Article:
Eating Disorders Somehow Still Occuring In Fashion IndustryS

With the tiny increase in the number of larger models in fashion magazines, the issue of models who are too thin has somewhat receded. But another former model has spoken out about how she developed anorexia in order to work.

This story in the U.K. tabloid the Mirror suffers from sensationalism, contains potentially triggering and somewhat tactless photographs, and is hazy on certain points of fact such that it strongly suggests its authors are unfamiliar with the material. No matter: It's still an important tale.

Inga Radziejewski, a German former model who is now 24, worked for years in Asian and European markets, doing jobs for designers like Christian Dior, Benetton, and Miss Sixty. Although she did not have to lose weight in order to begin modeling, as she grew older in an industry where her ability to work depended on her size, and where models have little control over many basic aspects of their lives, she began to cut out certain foods. Then entire meals. Nobody — not her agents, not her clients, not the models she lived with — notice her eating disorder and encourage her to seek help. In fact, casting directors would talk about her "fat ass" as if she wasn't even in the room.

She was hospitalized when her parents saw a picture of her at work in Shanghai and implored her to come home. In recovery, as Radziejewski started to return to a healthy weight, she found she was unable to return to the job she'd been doing since the age of 15. At a fit-to-confirm for a Prada show held in London, things didn't go so well, Radziejewski writes in this essay:

[T]he man measuring me said, "Hips 102 cm," and the fitting woman repeated "What?" And there was a long pause, and they said, "Thank you," and I left and never heard back from them.

Typically, models have hips of 86.5-89 cm, or 34"-35". Anything over 90 cm is considered undesirable.

Radziejewski's struggle to conform to these standards isn't necessarily unusual. In 2006, Uruguayan model Luisel Ramos and the Brazilian Ana Carolina Reston both died from complications of anorexia. In 2007, Ramos' sister, Eliana, also a model, died for the same reason. When Crystal Renn was 14, her then agency asked her to get her 43" hips down to 34"; this amounted to losing 40% of her body weight in order to model, and she lived for years with an eating disorder. Kate Dillon had an eating disorder. Christine Alt, Carol Alt's sister, had an eating disorder. So did Carre Otis. So did Ali Michael. And then there are the many, many more women who've worked in this industry whose eating habits, while perhaps never meeting clinical criteria, were less than healthy. People who developed disordered eating, and a disordered relationship with their own bodies, as a coping strategy to deal with the constant scrutiny and competition based on their size.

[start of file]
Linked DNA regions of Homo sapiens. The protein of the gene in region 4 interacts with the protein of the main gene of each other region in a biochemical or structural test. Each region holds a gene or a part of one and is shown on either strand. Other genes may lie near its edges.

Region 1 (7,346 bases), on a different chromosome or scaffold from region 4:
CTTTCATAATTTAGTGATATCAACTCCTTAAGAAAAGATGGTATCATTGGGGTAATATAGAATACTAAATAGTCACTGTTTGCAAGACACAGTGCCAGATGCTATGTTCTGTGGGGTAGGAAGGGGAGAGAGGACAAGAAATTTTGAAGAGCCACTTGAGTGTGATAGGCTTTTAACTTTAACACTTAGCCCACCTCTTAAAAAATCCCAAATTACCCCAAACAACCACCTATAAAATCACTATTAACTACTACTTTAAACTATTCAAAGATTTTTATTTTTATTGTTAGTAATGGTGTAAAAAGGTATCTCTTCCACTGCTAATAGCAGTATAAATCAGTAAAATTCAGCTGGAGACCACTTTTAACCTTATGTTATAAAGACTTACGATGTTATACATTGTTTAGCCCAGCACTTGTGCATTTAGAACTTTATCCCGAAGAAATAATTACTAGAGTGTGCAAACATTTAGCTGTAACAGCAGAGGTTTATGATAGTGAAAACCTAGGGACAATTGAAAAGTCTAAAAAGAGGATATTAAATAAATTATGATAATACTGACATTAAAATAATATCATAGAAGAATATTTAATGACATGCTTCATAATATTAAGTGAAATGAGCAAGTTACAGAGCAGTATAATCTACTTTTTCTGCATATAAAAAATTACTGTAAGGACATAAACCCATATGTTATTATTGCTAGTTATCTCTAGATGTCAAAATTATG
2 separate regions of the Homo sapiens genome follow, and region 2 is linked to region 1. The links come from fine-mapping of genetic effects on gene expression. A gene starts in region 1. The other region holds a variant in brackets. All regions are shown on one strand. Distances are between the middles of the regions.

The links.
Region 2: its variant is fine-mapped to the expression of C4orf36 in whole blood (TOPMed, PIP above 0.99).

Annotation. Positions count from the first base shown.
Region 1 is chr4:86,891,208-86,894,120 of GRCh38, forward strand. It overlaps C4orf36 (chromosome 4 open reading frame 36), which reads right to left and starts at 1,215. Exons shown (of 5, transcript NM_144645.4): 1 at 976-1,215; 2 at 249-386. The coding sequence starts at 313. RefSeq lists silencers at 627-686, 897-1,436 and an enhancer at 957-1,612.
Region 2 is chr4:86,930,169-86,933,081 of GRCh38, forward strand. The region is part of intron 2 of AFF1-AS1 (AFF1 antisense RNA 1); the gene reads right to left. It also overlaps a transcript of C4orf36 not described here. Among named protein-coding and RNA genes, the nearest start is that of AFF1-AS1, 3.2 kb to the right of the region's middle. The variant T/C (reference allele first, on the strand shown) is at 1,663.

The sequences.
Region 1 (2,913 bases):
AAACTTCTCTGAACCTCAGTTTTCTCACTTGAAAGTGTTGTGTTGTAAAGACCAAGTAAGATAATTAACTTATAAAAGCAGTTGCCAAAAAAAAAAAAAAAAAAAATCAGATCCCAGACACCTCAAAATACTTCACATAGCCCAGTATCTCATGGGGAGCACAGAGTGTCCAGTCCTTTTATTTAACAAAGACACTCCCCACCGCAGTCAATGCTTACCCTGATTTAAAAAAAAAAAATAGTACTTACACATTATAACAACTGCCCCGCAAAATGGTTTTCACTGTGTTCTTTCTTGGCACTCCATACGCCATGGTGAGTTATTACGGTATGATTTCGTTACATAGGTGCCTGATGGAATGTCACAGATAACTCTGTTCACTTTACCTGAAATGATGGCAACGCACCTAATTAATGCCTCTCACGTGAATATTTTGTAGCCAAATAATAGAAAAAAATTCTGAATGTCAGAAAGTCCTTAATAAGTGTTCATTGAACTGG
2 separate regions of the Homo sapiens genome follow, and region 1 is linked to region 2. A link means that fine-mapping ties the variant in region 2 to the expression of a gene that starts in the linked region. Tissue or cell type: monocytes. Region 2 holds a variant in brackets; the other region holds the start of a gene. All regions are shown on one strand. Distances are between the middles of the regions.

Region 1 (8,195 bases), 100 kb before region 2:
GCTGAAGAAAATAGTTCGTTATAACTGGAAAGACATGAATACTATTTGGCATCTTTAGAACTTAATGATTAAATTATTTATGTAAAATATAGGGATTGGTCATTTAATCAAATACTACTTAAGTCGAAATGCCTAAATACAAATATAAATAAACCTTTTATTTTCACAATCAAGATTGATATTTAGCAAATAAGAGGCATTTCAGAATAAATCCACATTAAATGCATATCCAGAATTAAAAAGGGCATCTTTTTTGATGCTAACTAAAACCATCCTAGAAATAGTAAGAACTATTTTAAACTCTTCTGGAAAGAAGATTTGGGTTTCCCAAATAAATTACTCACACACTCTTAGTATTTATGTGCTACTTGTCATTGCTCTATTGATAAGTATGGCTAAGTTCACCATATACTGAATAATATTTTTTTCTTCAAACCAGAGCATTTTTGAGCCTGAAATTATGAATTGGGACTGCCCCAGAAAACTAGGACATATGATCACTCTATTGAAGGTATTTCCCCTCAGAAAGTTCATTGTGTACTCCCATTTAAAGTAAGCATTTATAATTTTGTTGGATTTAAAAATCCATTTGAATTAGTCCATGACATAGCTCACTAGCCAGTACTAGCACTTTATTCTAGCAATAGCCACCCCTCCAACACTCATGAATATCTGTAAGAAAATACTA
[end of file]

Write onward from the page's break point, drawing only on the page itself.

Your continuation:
These standards, which can be met naturally and safely by so few people, have to change. The fact that women can be forced to choose between their career and their health — the idea that if you choose to work as a model, you somehow cede the right to a healthy workplace environment — has to change. Agencies need to stop telling women like Coco Rocha "We don't want you to be anorexic, we just want you to look it!" Because too many of them are. In any other job, a worker who developed a serious health problem due to the job's conditions would get workers' compensation. Models get, generally speaking, fired. In any other job, if enough workers were developing the same serious health problem due to the job's conditions, there would be an outcry, and the dangerous conditions would be abolished. Now, we've had the outcry: stories like Radziejewski's, and the nodding of the talking heads that inevitably follows them, are distressingly common. But where is the change?

In other dismaying news of the day, the Girl Scouts of America surveyed teenage girls in the United States, and found that 75% rate fashion as "really important." Almost nine out of ten feel pressure to be thin. And celebrities and models influence girls' self-perceptions more than parents or friends. Obviously, conditions need to change within the fashion industry to benefit the models who live and work in an environment that can be hazardous to their health. But with fashion playing such a crucially influential role in the lives of young women, we need change — larger sample sizes, more diversity in magazines and on the runway, a greater focus on health and better eating disorder screening — for the good of all girls.

Interestingly enough, the vast majority of teenagers would also prefer to consume fashion imagery that has not been excessively Photoshopped, and to buy clothes modeled by people who aren't super-skinny. These sound like specific instructions from a key segment of the apparel market — meaning that change would not only be morally admirable, but remunerative as well. The only question, as always, is whether or not the fashion industry is listening.


Exposed: How The Fashion Industry Rejected Anorexic Inga As 'Too Big'
[Mirror]
Model Lili Radziejewski shares strong views based on her personal experiences... [Sinclair Management]
American Teen Girls Feel Pressure To Be Thin [Reuters]